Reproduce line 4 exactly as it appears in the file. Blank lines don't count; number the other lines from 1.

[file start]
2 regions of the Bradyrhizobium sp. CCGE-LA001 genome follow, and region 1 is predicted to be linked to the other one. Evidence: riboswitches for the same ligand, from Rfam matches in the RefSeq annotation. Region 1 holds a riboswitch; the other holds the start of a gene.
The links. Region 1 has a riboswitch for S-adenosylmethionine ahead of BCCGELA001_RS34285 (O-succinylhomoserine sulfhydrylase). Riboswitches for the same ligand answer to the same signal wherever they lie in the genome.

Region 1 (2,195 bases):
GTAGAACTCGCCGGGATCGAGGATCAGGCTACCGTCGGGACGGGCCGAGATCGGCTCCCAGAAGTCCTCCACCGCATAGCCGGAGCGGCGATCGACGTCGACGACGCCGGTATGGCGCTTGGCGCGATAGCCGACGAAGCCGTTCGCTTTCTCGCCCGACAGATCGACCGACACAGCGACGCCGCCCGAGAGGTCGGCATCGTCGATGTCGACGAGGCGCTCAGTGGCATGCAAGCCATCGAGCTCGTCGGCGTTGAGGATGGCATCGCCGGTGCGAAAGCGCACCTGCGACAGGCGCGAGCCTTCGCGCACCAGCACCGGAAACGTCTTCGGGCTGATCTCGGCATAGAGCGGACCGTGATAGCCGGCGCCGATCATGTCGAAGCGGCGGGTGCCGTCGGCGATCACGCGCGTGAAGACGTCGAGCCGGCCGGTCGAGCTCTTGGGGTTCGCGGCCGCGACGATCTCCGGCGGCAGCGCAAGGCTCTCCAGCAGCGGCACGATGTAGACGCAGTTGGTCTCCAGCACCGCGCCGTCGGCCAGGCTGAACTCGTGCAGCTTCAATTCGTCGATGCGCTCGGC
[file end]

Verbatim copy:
GTAGAACTCGCCGGGATCGAGGATCAGGCTACCGTCGGGACGGGCCGAGATCGGCTCCCAGAAGTCCTCCACCGCATAGCCGGAGCGGCGATCGACGTCGACGACGCCGGTATGGCGCTTGGCGCGATAGCCGACGAAGCCGTTCGCTTTCTCGCCCGACAGATCGACCGACACAGCGACGCCGCCCGAGAGGTCGGCATCGTCGATGTCGACGAGGCGCTCAGTGGCATGCAAGCCATCGAGCTCGTCGGCGTTGAGGATGGCATCGCCGGTGCGAAAGCGCACCTGCGACAGGCGCGAGCCTTCGCGCACCAGCACCGGAAACGTCTTCGGGCTGATCTCGGCATAGAGCGGACCGTGATAGCCGGCGCCGATCATGTCGAAGCGGCGGGTGCCGTCGGCGATCACGCGCGTGAAGACGTCGAGCCGGCCGGTCGAGCTCTTGGGGTTCGCGGCCGCGACGATCTCCGGCGGCAGCGCAAGGCTCTCCAGCAGCGGCACGATGTAGACGCAGTTGGTCTCCAGCACCGCGCCGTCGGCCAGGCTGAACTCGTGCAGCTTCAATTCGTCGATGCGCTCGGC